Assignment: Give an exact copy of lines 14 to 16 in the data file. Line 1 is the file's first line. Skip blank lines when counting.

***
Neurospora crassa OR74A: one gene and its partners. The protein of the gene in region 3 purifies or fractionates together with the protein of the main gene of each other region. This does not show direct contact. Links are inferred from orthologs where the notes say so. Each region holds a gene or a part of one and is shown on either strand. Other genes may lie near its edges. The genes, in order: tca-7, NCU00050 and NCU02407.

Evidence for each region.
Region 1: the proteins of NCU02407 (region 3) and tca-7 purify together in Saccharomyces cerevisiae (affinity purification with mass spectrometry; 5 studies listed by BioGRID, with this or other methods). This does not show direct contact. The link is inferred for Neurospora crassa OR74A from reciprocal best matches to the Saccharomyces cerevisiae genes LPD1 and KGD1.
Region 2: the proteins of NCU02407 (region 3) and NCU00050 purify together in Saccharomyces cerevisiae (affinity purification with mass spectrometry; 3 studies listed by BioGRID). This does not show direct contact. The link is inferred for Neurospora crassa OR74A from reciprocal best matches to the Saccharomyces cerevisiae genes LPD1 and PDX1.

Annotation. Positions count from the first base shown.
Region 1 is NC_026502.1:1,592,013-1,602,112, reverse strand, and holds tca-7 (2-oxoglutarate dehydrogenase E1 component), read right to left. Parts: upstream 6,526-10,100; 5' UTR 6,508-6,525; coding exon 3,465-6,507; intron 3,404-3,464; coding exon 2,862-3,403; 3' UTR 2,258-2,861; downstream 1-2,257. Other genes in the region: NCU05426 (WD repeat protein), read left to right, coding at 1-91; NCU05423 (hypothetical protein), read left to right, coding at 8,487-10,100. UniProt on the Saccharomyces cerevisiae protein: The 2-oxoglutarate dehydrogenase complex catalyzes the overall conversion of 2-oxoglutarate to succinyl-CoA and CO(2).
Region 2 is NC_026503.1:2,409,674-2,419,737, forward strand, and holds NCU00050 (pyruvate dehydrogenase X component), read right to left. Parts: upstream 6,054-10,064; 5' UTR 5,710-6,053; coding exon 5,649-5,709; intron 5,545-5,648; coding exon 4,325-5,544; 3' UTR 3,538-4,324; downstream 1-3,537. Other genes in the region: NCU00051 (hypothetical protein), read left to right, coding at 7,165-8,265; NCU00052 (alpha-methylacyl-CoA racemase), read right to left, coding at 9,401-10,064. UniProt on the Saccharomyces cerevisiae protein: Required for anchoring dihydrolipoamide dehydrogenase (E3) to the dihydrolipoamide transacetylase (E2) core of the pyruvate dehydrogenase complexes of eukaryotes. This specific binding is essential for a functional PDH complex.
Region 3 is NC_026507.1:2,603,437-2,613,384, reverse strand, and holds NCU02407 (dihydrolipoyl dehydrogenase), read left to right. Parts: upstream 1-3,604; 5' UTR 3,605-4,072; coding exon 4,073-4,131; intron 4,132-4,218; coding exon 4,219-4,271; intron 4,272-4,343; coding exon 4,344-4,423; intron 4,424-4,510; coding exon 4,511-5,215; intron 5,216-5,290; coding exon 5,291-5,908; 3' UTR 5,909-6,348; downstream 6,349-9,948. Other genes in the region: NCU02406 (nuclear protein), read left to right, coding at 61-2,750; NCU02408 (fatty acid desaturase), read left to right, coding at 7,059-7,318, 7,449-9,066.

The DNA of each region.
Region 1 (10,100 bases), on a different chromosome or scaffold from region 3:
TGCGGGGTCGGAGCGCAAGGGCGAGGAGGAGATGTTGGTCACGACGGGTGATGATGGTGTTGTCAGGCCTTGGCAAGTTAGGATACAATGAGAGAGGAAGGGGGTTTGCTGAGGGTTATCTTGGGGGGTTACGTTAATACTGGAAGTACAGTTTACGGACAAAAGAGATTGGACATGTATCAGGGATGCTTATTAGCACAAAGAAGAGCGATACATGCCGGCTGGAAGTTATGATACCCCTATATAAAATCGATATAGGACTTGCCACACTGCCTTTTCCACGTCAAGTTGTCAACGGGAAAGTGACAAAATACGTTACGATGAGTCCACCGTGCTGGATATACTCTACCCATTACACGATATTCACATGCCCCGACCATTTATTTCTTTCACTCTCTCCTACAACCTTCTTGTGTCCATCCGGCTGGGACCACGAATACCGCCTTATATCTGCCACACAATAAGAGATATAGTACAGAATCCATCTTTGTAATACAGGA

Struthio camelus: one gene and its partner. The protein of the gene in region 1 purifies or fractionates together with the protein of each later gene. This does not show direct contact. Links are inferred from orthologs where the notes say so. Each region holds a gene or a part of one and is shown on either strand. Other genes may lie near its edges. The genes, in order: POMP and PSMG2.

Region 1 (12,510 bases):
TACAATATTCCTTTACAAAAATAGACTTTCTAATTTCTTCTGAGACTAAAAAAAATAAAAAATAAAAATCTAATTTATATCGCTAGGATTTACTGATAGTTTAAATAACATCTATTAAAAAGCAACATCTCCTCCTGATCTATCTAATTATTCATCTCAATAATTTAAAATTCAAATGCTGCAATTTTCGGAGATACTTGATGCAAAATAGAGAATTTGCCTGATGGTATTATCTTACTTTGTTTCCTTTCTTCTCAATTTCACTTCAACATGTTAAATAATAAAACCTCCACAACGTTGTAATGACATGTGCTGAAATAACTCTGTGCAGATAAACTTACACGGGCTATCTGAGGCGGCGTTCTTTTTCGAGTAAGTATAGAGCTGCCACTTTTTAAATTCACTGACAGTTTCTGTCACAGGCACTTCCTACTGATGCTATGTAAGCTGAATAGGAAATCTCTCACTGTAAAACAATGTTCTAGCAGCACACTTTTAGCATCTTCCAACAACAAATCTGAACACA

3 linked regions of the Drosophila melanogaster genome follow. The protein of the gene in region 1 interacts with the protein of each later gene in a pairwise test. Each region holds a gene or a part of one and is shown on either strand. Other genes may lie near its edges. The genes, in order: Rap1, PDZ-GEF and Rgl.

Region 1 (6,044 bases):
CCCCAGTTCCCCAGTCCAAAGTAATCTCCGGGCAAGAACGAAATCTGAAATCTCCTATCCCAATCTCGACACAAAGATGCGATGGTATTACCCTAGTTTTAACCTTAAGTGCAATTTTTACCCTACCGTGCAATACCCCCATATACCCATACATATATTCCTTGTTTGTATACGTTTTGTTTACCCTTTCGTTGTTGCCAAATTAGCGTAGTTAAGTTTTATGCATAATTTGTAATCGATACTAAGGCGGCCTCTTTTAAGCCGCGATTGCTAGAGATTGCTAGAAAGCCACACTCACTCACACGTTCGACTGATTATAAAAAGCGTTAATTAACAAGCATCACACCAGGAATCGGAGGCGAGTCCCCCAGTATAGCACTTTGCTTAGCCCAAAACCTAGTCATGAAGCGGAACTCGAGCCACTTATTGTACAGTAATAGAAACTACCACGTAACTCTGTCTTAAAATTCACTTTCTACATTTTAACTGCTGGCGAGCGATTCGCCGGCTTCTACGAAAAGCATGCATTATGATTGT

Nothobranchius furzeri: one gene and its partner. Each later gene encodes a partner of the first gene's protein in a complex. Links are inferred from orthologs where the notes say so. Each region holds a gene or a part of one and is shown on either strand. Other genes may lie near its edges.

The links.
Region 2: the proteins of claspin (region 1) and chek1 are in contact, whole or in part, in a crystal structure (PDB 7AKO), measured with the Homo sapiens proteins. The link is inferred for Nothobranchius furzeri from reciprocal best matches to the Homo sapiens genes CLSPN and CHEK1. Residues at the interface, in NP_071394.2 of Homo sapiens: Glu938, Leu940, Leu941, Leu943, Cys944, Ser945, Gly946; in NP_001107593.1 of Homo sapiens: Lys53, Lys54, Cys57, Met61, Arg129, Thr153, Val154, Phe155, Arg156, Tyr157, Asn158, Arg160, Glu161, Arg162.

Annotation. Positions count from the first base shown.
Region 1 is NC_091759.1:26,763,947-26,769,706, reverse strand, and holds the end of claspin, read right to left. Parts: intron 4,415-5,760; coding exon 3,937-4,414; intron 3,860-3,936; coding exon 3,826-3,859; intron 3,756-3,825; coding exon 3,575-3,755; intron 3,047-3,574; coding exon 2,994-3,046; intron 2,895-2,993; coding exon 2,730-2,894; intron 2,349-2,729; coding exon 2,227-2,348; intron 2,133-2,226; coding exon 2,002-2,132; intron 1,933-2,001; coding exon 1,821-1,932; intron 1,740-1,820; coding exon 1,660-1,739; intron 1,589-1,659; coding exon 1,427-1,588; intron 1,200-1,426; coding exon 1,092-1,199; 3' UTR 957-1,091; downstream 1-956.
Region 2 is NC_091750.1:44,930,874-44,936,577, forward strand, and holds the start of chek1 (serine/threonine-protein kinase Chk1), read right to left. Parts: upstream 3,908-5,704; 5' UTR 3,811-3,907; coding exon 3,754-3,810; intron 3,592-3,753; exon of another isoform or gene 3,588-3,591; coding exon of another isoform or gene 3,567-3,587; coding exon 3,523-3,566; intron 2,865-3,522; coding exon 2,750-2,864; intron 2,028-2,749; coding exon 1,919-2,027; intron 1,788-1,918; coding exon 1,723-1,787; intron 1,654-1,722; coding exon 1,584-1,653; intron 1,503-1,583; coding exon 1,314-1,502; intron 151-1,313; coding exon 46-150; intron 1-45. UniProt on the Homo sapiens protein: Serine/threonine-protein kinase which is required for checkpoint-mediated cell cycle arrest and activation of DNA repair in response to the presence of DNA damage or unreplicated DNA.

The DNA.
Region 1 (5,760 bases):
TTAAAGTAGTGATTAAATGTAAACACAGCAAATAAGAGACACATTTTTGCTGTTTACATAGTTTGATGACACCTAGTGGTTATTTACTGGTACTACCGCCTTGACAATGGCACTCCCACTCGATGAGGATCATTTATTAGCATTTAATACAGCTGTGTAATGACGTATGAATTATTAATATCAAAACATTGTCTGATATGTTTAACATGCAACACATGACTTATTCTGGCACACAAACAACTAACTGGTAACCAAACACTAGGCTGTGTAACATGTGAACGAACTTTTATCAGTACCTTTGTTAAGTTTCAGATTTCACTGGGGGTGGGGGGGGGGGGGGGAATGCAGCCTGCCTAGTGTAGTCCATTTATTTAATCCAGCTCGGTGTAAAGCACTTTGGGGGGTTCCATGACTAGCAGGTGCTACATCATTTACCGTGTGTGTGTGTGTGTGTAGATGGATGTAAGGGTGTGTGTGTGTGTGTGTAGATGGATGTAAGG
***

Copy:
TACAATATTCCTTTACAAAAATAGACTTTCTAATTTCTTCTGAGACTAAAAAAAATAAAAAATAAAAATCTAATTTATATCGCTAGGATTTACTGATAGTTTAAATAACATCTATTAAAAAGCAACATCTCCTCCTGATCTATCTAATTATTCATCTCAATAATTTAAAATTCAAATGCTGCAATTTTCGGAGATACTTGATGCAAAATAGAGAATTTGCCTGATGGTATTATCTTACTTTGTTTCCTTTCTTCTCAATTTCACTTCAACATGTTAAATAATAAAACCTCCACAACGTTGTAATGACATGTGCTGAAATAACTCTGTGCAGATAAACTTACACGGGCTATCTGAGGCGGCGTTCTTTTTCGAGTAAGTATAGAGCTGCCACTTTTTAAATTCACTGACAGTTTCTGTCACAGGCACTTCCTACTGATGCTATGTAAGCTGAATAGGAAATCTCTCACTGTAAAACAATGTTCTAGCAGCACACTTTTAGCATCTTCCAACAACAAATCTGAACACA

3 linked regions of the Drosophila melanogaster genome follow. The protein of the gene in region 1 interacts with the protein of each later gene in a pairwise test. Each region holds a gene or a part of one and is shown on either strand. Other genes may lie near its edges. The genes, in order: Rap1, PDZ-GEF and Rgl.

Region 1 (6,044 bases):